• Greenpeace says six of its activists boarded a tanker transporting Indonesian palm oil in the Gulf of Cadiz and were detained by its captain after unfurling 'Save our Rainforest' and 'Drop Dirty Palm Oil' banners. A ship tracking website shows the Stolt Tenacity, which Greenpeace says is carrying palm oil from Wilmar International linked to tropical forest destruction in Indonesia, was bound for Rotterdam. Greenpeace says the activists from Indonesia, Germany, Britain, France, Canada and the U.S. are being detained in a cabin on the ship. Palm oil is used in a huge array of consumer goods from makeup to snacks. Wilmar supplies Mondelez, the maker of Oreo cookies and Cadbury chocolate. Greenpeace said the Stolt Tenacity's captain was informed in advance that the protest, staged Saturday, would be peaceful.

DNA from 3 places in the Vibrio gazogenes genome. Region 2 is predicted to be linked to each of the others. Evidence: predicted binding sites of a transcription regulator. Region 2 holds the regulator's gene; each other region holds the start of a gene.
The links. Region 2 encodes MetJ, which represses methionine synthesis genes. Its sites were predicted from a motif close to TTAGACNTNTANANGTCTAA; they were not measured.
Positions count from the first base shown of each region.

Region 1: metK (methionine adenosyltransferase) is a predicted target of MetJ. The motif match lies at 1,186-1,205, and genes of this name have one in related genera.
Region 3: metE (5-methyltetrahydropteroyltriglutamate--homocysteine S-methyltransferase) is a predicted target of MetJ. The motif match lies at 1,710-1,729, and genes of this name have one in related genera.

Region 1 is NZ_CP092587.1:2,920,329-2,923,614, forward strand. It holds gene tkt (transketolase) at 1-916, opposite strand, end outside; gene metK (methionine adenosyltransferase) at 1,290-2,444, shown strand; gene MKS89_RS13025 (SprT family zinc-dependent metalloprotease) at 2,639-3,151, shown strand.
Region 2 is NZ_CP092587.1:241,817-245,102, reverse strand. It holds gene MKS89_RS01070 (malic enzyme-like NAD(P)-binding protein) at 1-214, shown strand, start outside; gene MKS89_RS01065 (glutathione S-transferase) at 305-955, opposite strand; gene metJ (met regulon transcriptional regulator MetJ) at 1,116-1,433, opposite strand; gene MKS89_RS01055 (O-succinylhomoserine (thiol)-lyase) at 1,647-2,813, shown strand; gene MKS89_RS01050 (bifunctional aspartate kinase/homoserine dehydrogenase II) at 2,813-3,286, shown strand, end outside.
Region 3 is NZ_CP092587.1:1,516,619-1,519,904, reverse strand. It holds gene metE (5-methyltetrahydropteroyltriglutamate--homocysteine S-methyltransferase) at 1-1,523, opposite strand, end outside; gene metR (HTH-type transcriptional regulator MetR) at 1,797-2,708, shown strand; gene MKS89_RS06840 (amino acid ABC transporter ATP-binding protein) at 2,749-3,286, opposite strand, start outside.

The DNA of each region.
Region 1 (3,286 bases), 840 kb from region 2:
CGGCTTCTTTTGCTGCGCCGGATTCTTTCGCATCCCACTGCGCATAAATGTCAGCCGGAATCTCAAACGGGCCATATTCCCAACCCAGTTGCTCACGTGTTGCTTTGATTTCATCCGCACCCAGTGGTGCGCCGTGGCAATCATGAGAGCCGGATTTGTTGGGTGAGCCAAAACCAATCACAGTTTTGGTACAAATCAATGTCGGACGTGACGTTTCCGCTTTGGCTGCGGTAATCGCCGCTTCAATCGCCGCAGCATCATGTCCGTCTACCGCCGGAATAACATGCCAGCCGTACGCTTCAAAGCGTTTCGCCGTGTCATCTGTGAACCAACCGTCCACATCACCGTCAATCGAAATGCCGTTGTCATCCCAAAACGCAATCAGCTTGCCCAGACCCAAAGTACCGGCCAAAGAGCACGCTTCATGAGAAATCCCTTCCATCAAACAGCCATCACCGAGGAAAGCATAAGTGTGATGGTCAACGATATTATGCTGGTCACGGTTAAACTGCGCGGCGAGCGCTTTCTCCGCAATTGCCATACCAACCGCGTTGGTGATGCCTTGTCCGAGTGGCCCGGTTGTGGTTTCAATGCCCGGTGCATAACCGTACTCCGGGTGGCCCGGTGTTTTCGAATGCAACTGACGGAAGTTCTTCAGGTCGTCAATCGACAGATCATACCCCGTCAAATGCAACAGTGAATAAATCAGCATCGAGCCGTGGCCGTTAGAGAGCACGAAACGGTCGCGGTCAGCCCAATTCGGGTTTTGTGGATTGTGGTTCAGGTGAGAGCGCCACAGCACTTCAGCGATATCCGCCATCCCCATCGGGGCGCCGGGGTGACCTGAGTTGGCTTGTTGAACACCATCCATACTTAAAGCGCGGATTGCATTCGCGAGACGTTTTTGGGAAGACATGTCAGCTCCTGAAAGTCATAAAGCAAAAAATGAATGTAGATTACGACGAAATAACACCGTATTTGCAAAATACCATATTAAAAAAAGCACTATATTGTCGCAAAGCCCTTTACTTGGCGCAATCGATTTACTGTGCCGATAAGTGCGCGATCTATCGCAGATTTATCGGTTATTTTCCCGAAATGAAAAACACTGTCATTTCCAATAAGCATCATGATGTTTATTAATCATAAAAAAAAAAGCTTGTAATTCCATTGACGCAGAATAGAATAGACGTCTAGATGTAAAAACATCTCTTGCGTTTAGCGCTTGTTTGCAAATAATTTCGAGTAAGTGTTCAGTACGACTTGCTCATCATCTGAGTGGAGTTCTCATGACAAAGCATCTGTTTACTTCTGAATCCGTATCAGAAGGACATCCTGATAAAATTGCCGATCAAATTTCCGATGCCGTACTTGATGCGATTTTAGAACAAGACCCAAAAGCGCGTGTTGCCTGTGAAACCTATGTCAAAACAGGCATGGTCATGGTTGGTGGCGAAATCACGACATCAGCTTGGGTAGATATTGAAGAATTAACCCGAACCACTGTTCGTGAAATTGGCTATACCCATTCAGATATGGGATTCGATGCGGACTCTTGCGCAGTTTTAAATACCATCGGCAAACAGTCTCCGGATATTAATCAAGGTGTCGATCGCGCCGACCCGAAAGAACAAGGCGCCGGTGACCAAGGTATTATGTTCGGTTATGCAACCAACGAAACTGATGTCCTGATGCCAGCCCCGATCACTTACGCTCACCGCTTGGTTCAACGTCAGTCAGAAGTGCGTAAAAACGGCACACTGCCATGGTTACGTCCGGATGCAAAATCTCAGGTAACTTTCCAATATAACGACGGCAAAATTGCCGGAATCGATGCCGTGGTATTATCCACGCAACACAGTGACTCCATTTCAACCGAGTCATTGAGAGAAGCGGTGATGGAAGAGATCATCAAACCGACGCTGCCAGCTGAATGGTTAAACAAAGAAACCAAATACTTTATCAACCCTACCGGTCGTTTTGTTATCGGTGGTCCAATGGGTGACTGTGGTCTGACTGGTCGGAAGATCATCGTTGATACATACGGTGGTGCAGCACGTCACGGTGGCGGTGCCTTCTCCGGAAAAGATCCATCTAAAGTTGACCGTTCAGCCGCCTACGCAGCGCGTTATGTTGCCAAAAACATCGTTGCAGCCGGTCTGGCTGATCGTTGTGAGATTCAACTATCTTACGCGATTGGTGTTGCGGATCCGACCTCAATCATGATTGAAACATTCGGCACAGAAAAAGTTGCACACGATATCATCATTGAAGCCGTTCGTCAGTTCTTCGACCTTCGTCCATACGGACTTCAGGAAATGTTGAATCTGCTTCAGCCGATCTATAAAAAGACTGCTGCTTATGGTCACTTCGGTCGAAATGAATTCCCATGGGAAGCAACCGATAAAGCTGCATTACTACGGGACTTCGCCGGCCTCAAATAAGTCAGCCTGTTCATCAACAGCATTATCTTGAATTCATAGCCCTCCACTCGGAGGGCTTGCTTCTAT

• The chief executive of J.Crew Group Inc. is stepping down. The clothing retailer said in an announcement Saturday that the departure of James Brett, a retail veteran who took the top job in 2017, was by mutual agreement between Brett and the company's board of directors. In a statement, Brett said that despite a recent brand relaunch which was showing positive results, he and the company's board were 'unable to bridge our beliefs on how to continue to evolve all aspects of the company.' The company said Brett's responsibilities will be assumed by four senior J.Crew executives, including Michael Nicholson, the company's president and chief operating officer. Brett, who had previously headed up furniture chain West Elm, had been hired in the summer of 2017 when Mickey Drexler, J.Crew's longtime top executive, stepped down. 'Returning J.Crew to its iconic status required reinventing the brand to reflect the America of today with a more expansive, more inclusive fashion concept,' Brett said in his statement. In its statement, the company said that Brett had brought new energy to J.Crew and had 'enhanced our ability to relate to a broad range of consumers.